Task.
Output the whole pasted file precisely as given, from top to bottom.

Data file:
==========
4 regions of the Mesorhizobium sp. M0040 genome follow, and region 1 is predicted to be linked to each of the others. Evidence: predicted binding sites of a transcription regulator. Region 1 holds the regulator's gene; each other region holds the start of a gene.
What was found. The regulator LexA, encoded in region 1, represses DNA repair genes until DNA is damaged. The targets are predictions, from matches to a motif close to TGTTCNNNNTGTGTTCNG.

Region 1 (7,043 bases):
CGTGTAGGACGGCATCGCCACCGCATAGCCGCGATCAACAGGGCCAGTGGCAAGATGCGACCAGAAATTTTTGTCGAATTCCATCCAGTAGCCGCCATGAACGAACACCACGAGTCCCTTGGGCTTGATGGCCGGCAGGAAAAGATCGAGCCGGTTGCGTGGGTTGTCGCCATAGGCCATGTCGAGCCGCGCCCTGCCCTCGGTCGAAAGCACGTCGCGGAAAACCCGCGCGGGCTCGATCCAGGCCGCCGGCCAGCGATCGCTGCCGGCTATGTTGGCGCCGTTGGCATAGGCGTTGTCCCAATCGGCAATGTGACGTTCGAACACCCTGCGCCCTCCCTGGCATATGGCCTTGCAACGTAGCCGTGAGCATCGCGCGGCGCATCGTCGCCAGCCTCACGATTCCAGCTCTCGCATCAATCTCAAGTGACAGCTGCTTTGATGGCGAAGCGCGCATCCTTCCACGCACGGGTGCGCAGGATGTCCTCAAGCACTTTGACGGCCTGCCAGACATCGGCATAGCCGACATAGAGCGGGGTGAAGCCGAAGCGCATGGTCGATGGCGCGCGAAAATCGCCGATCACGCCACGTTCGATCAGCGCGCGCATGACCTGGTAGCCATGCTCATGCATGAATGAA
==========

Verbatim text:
4 regions of the Mesorhizobium sp. M0040 genome follow, and region 1 is predicted to be linked to each of the others. Evidence: predicted binding sites of a transcription regulator. Region 1 holds the regulator's gene; each other region holds the start of a gene.
What was found. The regulator LexA, encoded in region 1, represses DNA repair genes until DNA is damaged. The targets are predictions, from matches to a motif close to TGTTCNNNNTGTGTTCNG.

Region 1 (7,043 bases):
CGTGTAGGACGGCATCGCCACCGCATAGCCGCGATCAACAGGGCCAGTGGCAAGATGCGACCAGAAATTTTTGTCGAATTCCATCCAGTAGCCGCCATGAACGAACACCACGAGTCCCTTGGGCTTGATGGCCGGCAGGAAAAGATCGAGCCGGTTGCGTGGGTTGTCGCCATAGGCCATGTCGAGCCGCGCCCTGCCCTCGGTCGAAAGCACGTCGCGGAAAACCCGCGCGGGCTCGATCCAGGCCGCCGGCCAGCGATCGCTGCCGGCTATGTTGGCGCCGTTGGCATAGGCGTTGTCCCAATCGGCAATGTGACGTTCGAACACCCTGCGCCCTCCCTGGCATATGGCCTTGCAACGTAGCCGTGAGCATCGCGCGGCGCATCGTCGCCAGCCTCACGATTCCAGCTCTCGCATCAATCTCAAGTGACAGCTGCTTTGATGGCGAAGCGCGCATCCTTCCACGCACGGGTGCGCAGGATGTCCTCAAGCACTTTGACGGCCTGCCAGACATCGGCATAGCCGACATAGAGCGGGGTGAAGCCGAAGCGCATGGTCGATGGCGCGCGAAAATCGCCGATCACGCCACGTTCGATCAGCGCGCGCATGACCTGGTAGCCATGCTCATGCATGAATGAA